Early remodeling processes as predictors of diastolic function 5 years after reperfused acute myocardial infarction and intracoronary progenitor cell application
Ischemia-induced left ventricular (LV) diastolic dysfunction (DD) is increasingly recognized as a therapeutic challenge. While DD during acute myocardial infarction (AMI) determines patients’ prognosis, it is unknown how LV remodeling after AMI affects the development of DD. Therefore, we aimed to identify AMI characteristics, which determine diastolic function after 5 years.
Methods and results
41 patients with reperfused AMI and intracoronary infusion of progenitor cells were included into the present analysis of the TOPCARE-AMI trial. At 5-year follow-up, we determined LV diastolic function including LV-filling index (E/E′) by echocardiography. Diastolic function was normal in 21 patients (DD class 0), impaired in 14 patients (DD class 1) and pseudonormal in 6 patients (DD class 2). E/E′ increased from DD class 0 to 2 (6.6 ± 1.3 vs. 9.0 ± 2.4 vs. 12.1 ± 6.2; p < 0.01). E/E′ correlated with the maximal creatine kinase activity during AMI (CKMBmaxr = 0.73, p < 0.01), the change in end-diastolic or end-systolic LV volumes between AMI and 4 months (∆LVEDV r = 0.67, p < 0.01; ∆LVESV r = 0.58, p < 0.01), ejection fraction at 5 years (r = −0.47, p < 0.01) and NT-proBNP serum levels at 5 years (r = 0.37, p < 0.05). Multivariate analysis revealed CKMBmax (β = 0.56, p < 0.01) and ∆LVEDV (β = 0.38, p < 0.01) as independent predictors for E/E′ 5 years after AMI.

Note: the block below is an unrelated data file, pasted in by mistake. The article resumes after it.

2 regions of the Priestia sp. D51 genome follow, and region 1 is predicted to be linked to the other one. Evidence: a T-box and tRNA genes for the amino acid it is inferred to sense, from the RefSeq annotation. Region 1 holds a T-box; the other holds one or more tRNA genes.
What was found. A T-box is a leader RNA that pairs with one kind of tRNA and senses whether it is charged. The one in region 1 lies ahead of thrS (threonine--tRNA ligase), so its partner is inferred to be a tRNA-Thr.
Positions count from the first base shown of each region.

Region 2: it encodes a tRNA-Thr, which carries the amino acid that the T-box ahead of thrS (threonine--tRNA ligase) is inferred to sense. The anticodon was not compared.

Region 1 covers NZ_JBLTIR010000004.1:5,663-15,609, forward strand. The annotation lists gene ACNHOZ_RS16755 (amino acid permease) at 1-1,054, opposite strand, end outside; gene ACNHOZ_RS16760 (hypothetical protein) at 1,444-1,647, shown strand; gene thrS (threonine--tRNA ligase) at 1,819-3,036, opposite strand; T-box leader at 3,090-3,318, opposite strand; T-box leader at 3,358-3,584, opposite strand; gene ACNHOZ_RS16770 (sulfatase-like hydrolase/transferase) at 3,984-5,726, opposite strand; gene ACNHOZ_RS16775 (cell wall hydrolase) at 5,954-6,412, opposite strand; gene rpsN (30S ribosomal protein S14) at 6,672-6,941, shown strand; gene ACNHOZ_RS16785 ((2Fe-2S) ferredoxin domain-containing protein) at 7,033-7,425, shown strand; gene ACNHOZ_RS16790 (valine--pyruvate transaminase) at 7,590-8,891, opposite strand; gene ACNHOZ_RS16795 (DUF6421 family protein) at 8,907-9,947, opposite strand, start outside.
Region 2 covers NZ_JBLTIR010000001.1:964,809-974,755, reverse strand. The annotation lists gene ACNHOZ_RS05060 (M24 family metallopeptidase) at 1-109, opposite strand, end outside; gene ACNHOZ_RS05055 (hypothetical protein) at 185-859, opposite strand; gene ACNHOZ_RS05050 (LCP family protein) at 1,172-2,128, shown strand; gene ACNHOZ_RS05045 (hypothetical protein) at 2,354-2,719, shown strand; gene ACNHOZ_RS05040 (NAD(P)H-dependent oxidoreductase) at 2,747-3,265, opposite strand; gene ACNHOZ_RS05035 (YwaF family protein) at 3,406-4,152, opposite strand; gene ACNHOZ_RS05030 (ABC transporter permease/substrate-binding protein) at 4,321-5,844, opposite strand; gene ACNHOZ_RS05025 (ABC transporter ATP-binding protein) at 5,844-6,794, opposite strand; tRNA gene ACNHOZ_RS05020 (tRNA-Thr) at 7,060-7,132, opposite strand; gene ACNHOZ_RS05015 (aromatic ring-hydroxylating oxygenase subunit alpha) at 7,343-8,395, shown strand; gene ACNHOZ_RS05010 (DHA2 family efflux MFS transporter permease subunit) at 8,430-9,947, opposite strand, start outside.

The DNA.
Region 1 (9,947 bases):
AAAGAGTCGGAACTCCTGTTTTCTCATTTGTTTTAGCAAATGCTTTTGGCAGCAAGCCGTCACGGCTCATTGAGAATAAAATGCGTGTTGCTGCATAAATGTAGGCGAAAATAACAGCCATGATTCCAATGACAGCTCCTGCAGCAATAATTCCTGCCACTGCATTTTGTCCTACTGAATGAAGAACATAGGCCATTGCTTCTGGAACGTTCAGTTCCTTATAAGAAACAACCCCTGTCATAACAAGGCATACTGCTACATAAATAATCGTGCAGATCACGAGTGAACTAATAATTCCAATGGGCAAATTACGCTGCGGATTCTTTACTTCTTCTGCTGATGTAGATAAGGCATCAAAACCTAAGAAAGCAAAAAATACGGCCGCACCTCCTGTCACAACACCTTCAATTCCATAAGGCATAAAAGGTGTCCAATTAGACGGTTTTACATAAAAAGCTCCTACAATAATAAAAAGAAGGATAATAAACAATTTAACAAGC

Adverse early remodeling processes (reflected by LV dilatation between infarction and 4 months) determine long-term diastolic function in patients after reperfused AMI and progenitor cell therapy.